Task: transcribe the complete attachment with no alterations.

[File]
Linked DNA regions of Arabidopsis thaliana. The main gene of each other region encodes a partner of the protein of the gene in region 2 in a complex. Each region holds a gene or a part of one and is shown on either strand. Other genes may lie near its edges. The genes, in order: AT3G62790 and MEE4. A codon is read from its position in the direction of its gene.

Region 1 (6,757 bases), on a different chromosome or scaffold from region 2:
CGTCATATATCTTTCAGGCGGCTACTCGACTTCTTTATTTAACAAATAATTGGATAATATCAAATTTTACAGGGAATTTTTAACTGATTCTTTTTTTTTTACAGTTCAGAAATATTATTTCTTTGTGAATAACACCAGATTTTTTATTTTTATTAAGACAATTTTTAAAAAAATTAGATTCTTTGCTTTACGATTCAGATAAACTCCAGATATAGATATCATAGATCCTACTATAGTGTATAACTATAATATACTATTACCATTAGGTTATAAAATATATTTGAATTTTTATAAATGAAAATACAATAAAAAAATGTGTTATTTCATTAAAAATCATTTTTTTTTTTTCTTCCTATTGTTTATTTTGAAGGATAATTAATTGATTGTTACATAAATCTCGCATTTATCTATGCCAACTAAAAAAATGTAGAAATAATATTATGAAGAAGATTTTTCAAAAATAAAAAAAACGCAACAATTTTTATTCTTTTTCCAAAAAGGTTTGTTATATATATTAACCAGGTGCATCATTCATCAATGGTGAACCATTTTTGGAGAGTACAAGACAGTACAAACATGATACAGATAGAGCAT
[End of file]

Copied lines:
Linked DNA regions of Arabidopsis thaliana. The main gene of each other region encodes a partner of the protein of the gene in region 2 in a complex. Each region holds a gene or a part of one and is shown on either strand. Other genes may lie near its edges. The genes, in order: AT3G62790 and MEE4. A codon is read from its position in the direction of its gene.

Region 1 (6,757 bases), on a different chromosome or scaffold from region 2:
CGTCATATATCTTTCAGGCGGCTACTCGACTTCTTTATTTAACAAATAATTGGATAATATCAAATTTTACAGGGAATTTTTAACTGATTCTTTTTTTTTTACAGTTCAGAAATATTATTTCTTTGTGAATAACACCAGATTTTTTATTTTTATTAAGACAATTTTTAAAAAAATTAGATTCTTTGCTTTACGATTCAGATAAACTCCAGATATAGATATCATAGATCCTACTATAGTGTATAACTATAATATACTATTACCATTAGGTTATAAAATATATTTGAATTTTTATAAATGAAAATACAATAAAAAAATGTGTTATTTCATTAAAAATCATTTTTTTTTTTTCTTCCTATTGTTTATTTTGAAGGATAATTAATTGATTGTTACATAAATCTCGCATTTATCTATGCCAACTAAAAAAATGTAGAAATAATATTATGAAGAAGATTTTTCAAAAATAAAAAAAACGCAACAATTTTTATTCTTTTTCCAAAAAGGTTTGTTATATATATTAACCAGGTGCATCATTCATCAATGGTGAACCATTTTTGGAGAGTACAAGACAGTACAAACATGATACAGATAGAGCAT